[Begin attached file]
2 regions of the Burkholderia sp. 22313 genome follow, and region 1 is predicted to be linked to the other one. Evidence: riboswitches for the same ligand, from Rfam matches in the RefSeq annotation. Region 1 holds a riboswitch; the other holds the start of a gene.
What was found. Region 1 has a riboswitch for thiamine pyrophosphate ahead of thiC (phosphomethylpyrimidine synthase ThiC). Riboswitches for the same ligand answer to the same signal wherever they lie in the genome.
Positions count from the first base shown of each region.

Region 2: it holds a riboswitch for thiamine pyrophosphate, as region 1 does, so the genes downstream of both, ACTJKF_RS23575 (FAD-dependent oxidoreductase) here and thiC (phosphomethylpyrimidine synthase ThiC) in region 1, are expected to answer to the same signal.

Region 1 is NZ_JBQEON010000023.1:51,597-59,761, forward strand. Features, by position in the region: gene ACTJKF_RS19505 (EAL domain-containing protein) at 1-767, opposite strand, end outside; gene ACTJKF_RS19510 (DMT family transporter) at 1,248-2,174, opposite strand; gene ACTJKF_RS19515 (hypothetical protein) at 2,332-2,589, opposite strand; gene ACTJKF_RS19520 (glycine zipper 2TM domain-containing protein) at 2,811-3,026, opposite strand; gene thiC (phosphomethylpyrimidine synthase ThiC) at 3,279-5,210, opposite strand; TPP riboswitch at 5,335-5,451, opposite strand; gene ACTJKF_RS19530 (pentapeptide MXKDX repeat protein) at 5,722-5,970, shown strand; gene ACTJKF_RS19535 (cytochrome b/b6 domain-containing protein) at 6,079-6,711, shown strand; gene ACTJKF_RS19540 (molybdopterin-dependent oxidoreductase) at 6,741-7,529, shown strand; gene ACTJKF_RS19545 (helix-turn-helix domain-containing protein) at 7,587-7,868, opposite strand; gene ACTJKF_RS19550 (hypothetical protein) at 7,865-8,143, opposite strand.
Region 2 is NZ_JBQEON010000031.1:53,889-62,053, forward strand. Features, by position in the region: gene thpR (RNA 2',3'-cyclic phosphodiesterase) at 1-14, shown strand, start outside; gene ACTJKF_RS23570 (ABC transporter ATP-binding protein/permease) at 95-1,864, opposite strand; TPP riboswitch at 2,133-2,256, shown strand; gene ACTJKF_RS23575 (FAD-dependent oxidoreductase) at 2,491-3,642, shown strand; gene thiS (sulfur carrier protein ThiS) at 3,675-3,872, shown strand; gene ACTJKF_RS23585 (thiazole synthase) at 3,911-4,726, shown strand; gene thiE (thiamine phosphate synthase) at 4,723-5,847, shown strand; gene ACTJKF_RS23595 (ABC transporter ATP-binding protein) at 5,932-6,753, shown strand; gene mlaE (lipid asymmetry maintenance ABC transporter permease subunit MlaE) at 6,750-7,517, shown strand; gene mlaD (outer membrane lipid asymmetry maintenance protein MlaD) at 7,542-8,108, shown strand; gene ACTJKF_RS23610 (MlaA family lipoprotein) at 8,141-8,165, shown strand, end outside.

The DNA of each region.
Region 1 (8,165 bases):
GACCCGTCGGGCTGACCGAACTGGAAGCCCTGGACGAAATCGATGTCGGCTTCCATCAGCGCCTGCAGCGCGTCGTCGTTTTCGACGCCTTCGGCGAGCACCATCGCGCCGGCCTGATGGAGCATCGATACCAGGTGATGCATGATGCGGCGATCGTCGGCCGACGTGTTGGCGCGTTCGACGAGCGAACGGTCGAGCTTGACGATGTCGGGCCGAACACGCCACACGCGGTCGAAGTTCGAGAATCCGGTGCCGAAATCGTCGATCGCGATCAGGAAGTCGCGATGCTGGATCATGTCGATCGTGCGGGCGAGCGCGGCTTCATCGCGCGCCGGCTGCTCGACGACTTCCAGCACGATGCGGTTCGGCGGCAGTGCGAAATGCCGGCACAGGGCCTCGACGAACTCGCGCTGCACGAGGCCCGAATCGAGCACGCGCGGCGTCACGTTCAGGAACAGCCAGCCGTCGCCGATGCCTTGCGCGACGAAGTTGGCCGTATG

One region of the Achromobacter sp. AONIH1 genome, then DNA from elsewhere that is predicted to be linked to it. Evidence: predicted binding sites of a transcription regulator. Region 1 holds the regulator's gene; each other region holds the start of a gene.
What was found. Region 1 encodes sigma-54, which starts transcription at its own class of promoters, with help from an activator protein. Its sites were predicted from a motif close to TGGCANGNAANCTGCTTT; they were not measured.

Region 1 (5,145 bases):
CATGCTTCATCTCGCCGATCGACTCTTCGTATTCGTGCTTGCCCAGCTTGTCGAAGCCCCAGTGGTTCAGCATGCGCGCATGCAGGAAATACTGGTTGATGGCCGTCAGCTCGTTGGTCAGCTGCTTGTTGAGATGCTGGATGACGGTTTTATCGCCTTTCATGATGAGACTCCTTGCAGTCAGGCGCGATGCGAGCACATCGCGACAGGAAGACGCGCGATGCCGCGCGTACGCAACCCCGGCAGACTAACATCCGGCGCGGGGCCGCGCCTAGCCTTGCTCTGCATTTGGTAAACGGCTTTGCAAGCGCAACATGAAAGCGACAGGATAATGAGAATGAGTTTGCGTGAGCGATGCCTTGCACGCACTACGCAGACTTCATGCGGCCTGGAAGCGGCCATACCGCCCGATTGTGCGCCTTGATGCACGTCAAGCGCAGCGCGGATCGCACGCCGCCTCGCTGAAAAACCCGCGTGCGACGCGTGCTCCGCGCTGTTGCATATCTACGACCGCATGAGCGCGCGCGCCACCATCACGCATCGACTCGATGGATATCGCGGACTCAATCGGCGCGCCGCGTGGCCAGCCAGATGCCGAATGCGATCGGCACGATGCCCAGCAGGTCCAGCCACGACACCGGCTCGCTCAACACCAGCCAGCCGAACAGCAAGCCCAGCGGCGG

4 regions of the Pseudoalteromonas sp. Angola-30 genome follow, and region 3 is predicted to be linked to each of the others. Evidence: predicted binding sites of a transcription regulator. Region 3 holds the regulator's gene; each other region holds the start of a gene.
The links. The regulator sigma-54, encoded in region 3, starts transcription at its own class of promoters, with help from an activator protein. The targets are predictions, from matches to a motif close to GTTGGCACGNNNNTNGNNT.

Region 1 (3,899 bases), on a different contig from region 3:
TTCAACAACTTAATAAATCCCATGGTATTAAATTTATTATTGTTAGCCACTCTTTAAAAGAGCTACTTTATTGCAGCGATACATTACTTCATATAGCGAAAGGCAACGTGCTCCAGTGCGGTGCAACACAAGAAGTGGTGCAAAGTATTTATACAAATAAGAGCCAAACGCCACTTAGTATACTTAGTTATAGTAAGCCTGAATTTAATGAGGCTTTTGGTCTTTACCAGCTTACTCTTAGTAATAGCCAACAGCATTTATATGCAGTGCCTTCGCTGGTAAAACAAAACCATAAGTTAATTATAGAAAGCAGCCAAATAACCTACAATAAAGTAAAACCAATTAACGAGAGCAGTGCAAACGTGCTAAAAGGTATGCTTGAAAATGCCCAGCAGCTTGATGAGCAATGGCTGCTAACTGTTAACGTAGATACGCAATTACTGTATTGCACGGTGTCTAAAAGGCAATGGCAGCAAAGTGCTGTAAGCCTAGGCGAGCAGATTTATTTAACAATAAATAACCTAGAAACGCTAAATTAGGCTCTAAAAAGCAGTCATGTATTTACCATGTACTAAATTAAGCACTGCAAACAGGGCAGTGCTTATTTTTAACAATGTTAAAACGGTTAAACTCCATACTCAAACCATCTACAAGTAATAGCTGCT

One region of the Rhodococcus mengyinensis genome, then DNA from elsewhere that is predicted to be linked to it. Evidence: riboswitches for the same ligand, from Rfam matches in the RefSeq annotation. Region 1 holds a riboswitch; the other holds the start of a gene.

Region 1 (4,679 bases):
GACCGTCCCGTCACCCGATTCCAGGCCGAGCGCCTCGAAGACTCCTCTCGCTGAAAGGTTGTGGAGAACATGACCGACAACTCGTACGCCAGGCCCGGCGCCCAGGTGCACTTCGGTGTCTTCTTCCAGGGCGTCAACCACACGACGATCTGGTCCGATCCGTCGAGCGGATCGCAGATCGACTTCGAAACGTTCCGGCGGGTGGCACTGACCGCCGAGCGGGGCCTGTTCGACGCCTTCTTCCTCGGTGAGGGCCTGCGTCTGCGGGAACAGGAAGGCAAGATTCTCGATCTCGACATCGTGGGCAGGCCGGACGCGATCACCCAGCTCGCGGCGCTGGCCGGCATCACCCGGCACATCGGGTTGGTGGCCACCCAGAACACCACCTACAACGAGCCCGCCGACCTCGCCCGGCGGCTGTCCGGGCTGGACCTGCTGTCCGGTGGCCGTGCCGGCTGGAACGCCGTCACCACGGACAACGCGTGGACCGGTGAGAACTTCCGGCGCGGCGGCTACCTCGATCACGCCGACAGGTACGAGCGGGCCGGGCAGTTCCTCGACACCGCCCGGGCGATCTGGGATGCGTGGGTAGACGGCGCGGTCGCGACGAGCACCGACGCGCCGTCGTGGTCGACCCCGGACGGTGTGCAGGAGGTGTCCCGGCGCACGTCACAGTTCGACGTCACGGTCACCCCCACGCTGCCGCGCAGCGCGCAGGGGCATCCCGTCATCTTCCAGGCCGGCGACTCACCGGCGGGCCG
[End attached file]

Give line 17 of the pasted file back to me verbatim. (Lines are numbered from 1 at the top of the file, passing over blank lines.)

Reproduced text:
TTCAACAACTTAATAAATCCCATGGTATTAAATTTATTATTGTTAGCCACTCTTTAAAAGAGCTACTTTATTGCAGCGATACATTACTTCATATAGCGAAAGGCAACGTGCTCCAGTGCGGTGCAACACAAGAAGTGGTGCAAAGTATTTATACAAATAAGAGCCAAACGCCACTTAGTATACTTAGTTATAGTAAGCCTGAATTTAATGAGGCTTTTGGTCTTTACCAGCTTACTCTTAGTAATAGCCAACAGCATTTATATGCAGTGCCTTCGCTGGTAAAACAAAACCATAAGTTAATTATAGAAAGCAGCCAAATAACCTACAATAAAGTAAAACCAATTAACGAGAGCAGTGCAAACGTGCTAAAAGGTATGCTTGAAAATGCCCAGCAGCTTGATGAGCAATGGCTGCTAACTGTTAACGTAGATACGCAATTACTGTATTGCACGGTGTCTAAAAGGCAATGGCAGCAAAGTGCTGTAAGCCTAGGCGAGCAGATTTATTTAACAATAAATAACCTAGAAACGCTAAATTAGGCTCTAAAAAGCAGTCATGTATTTACCATGTACTAAATTAAGCACTGCAAACAGGGCAGTGCTTATTTTTAACAATGTTAAAACGGTTAAACTCCATACTCAAACCATCTACAAGTAATAGCTGCT